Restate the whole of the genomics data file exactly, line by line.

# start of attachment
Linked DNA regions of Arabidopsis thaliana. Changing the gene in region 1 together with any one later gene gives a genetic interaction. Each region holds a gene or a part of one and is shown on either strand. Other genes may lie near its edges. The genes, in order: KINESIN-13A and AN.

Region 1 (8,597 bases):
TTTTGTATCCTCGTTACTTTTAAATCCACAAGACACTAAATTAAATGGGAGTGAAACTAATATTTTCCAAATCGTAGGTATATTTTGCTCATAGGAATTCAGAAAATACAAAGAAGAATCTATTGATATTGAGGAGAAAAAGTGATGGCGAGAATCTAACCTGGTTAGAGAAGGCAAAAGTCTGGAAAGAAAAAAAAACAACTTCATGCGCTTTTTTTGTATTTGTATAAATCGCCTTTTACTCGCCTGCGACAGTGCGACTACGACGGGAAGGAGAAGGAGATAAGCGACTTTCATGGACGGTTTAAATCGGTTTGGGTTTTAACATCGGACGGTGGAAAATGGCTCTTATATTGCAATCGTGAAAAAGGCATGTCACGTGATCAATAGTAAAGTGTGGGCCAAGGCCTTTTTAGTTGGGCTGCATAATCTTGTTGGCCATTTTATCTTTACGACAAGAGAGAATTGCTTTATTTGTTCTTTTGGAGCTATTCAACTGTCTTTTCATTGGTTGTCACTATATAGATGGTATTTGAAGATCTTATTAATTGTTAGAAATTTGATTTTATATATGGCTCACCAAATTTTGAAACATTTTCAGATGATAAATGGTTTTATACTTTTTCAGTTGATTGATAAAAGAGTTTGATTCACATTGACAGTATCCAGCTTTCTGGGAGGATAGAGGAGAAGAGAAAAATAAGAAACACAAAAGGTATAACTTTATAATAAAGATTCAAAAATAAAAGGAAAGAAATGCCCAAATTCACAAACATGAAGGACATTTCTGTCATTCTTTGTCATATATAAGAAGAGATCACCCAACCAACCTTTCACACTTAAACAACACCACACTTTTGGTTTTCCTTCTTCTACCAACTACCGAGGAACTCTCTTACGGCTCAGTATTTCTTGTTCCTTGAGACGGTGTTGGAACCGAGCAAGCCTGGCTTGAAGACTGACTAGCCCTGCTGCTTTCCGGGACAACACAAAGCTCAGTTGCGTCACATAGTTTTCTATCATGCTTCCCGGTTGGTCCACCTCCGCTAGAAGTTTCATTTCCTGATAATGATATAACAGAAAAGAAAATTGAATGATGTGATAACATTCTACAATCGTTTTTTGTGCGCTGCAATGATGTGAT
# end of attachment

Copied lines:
Linked DNA regions of Arabidopsis thaliana. Changing the gene in region 1 together with any one later gene gives a genetic interaction. Each region holds a gene or a part of one and is shown on either strand. Other genes may lie near its edges. The genes, in order: KINESIN-13A and AN.

Region 1 (8,597 bases):
TTTTGTATCCTCGTTACTTTTAAATCCACAAGACACTAAATTAAATGGGAGTGAAACTAATATTTTCCAAATCGTAGGTATATTTTGCTCATAGGAATTCAGAAAATACAAAGAAGAATCTATTGATATTGAGGAGAAAAAGTGATGGCGAGAATCTAACCTGGTTAGAGAAGGCAAAAGTCTGGAAAGAAAAAAAAACAACTTCATGCGCTTTTTTTGTATTTGTATAAATCGCCTTTTACTCGCCTGCGACAGTGCGACTACGACGGGAAGGAGAAGGAGATAAGCGACTTTCATGGACGGTTTAAATCGGTTTGGGTTTTAACATCGGACGGTGGAAAATGGCTCTTATATTGCAATCGTGAAAAAGGCATGTCACGTGATCAATAGTAAAGTGTGGGCCAAGGCCTTTTTAGTTGGGCTGCATAATCTTGTTGGCCATTTTATCTTTACGACAAGAGAGAATTGCTTTATTTGTTCTTTTGGAGCTATTCAACTGTCTTTTCATTGGTTGTCACTATATAGATGGTATTTGAAGATCTTATTAATTGTTAGAAATTTGATTTTATATATGGCTCACCAAATTTTGAAACATTTTCAGATGATAAATGGTTTTATACTTTTTCAGTTGATTGATAAAAGAGTTTGATTCACATTGACAGTATCCAGCTTTCTGGGAGGATAGAGGAGAAGAGAAAAATAAGAAACACAAAAGGTATAACTTTATAATAAAGATTCAAAAATAAAAGGAAAGAAATGCCCAAATTCACAAACATGAAGGACATTTCTGTCATTCTTTGTCATATATAAGAAGAGATCACCCAACCAACCTTTCACACTTAAACAACACCACACTTTTGGTTTTCCTTCTTCTACCAACTACCGAGGAACTCTCTTACGGCTCAGTATTTCTTGTTCCTTGAGACGGTGTTGGAACCGAGCAAGCCTGGCTTGAAGACTGACTAGCCCTGCTGCTTTCCGGGACAACACAAAGCTCAGTTGCGTCACATAGTTTTCTATCATGCTTCCCGGTTGGTCCACCTCCGCTAGAAGTTTCATTTCCTGATAATGATATAACAGAAAAGAAAATTGAATGATGTGATAACATTCTACAATCGTTTTTTGTGCGCTGCAATGATGTGAT